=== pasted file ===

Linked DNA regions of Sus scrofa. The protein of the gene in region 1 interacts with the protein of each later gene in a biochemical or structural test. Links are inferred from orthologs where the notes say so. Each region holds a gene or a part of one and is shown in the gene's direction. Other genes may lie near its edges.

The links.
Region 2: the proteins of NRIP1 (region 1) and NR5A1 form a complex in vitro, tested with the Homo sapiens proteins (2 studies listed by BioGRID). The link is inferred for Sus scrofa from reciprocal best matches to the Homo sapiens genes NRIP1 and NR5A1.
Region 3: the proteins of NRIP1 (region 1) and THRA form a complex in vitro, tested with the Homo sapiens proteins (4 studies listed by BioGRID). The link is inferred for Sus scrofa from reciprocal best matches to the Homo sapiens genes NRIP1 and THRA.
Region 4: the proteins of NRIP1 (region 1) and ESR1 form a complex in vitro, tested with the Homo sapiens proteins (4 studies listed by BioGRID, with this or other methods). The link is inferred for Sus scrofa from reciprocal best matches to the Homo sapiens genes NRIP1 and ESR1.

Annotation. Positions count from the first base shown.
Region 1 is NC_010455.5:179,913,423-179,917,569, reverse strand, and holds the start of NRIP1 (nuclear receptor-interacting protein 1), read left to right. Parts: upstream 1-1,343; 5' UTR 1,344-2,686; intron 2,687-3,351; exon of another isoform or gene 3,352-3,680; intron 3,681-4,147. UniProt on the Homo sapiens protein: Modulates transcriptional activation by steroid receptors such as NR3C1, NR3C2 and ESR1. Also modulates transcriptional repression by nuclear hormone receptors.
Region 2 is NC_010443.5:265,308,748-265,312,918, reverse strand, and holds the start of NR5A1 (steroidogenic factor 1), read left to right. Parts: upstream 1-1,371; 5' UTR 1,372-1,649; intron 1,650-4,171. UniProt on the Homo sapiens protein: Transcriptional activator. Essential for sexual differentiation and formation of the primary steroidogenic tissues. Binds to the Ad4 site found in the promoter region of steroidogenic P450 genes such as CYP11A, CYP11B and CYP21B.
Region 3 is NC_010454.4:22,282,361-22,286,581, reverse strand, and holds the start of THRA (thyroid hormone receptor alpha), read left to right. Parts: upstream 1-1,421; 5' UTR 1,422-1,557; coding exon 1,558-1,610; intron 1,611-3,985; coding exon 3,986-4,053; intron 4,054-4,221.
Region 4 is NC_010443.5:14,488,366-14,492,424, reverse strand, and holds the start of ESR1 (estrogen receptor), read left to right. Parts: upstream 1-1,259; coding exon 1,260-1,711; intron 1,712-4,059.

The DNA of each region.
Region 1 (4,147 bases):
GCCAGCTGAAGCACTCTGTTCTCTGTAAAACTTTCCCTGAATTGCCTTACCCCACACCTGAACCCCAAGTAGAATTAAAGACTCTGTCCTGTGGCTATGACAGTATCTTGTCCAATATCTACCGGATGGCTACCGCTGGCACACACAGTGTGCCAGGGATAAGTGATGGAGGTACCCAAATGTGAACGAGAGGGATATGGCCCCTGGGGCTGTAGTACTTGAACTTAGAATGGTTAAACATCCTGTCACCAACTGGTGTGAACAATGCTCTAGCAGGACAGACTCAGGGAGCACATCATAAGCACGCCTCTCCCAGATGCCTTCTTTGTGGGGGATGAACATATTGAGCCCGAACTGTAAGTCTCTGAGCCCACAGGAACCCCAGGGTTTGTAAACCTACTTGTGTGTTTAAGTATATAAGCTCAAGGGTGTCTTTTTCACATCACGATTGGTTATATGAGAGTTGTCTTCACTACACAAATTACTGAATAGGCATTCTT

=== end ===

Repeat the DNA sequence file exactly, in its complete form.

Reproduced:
Linked DNA regions of Sus scrofa. The protein of the gene in region 1 interacts with the protein of each later gene in a biochemical or structural test. Links are inferred from orthologs where the notes say so. Each region holds a gene or a part of one and is shown in the gene's direction. Other genes may lie near its edges.

The links.
Region 2: the proteins of NRIP1 (region 1) and NR5A1 form a complex in vitro, tested with the Homo sapiens proteins (2 studies listed by BioGRID). The link is inferred for Sus scrofa from reciprocal best matches to the Homo sapiens genes NRIP1 and NR5A1.
Region 3: the proteins of NRIP1 (region 1) and THRA form a complex in vitro, tested with the Homo sapiens proteins (4 studies listed by BioGRID). The link is inferred for Sus scrofa from reciprocal best matches to the Homo sapiens genes NRIP1 and THRA.
Region 4: the proteins of NRIP1 (region 1) and ESR1 form a complex in vitro, tested with the Homo sapiens proteins (4 studies listed by BioGRID, with this or other methods). The link is inferred for Sus scrofa from reciprocal best matches to the Homo sapiens genes NRIP1 and ESR1.

Annotation. Positions count from the first base shown.
Region 1 is NC_010455.5:179,913,423-179,917,569, reverse strand, and holds the start of NRIP1 (nuclear receptor-interacting protein 1), read left to right. Parts: upstream 1-1,343; 5' UTR 1,344-2,686; intron 2,687-3,351; exon of another isoform or gene 3,352-3,680; intron 3,681-4,147. UniProt on the Homo sapiens protein: Modulates transcriptional activation by steroid receptors such as NR3C1, NR3C2 and ESR1. Also modulates transcriptional repression by nuclear hormone receptors.
Region 2 is NC_010443.5:265,308,748-265,312,918, reverse strand, and holds the start of NR5A1 (steroidogenic factor 1), read left to right. Parts: upstream 1-1,371; 5' UTR 1,372-1,649; intron 1,650-4,171. UniProt on the Homo sapiens protein: Transcriptional activator. Essential for sexual differentiation and formation of the primary steroidogenic tissues. Binds to the Ad4 site found in the promoter region of steroidogenic P450 genes such as CYP11A, CYP11B and CYP21B.
Region 3 is NC_010454.4:22,282,361-22,286,581, reverse strand, and holds the start of THRA (thyroid hormone receptor alpha), read left to right. Parts: upstream 1-1,421; 5' UTR 1,422-1,557; coding exon 1,558-1,610; intron 1,611-3,985; coding exon 3,986-4,053; intron 4,054-4,221.
Region 4 is NC_010443.5:14,488,366-14,492,424, reverse strand, and holds the start of ESR1 (estrogen receptor), read left to right. Parts: upstream 1-1,259; coding exon 1,260-1,711; intron 1,712-4,059.

The DNA of each region.
Region 1 (4,147 bases):
GCCAGCTGAAGCACTCTGTTCTCTGTAAAACTTTCCCTGAATTGCCTTACCCCACACCTGAACCCCAAGTAGAATTAAAGACTCTGTCCTGTGGCTATGACAGTATCTTGTCCAATATCTACCGGATGGCTACCGCTGGCACACACAGTGTGCCAGGGATAAGTGATGGAGGTACCCAAATGTGAACGAGAGGGATATGGCCCCTGGGGCTGTAGTACTTGAACTTAGAATGGTTAAACATCCTGTCACCAACTGGTGTGAACAATGCTCTAGCAGGACAGACTCAGGGAGCACATCATAAGCACGCCTCTCCCAGATGCCTTCTTTGTGGGGGATGAACATATTGAGCCCGAACTGTAAGTCTCTGAGCCCACAGGAACCCCAGGGTTTGTAAACCTACTTGTGTGTTTAAGTATATAAGCTCAAGGGTGTCTTTTTCACATCACGATTGGTTATATGAGAGTTGTCTTCACTACACAAATTACTGAATAGGCATTCTT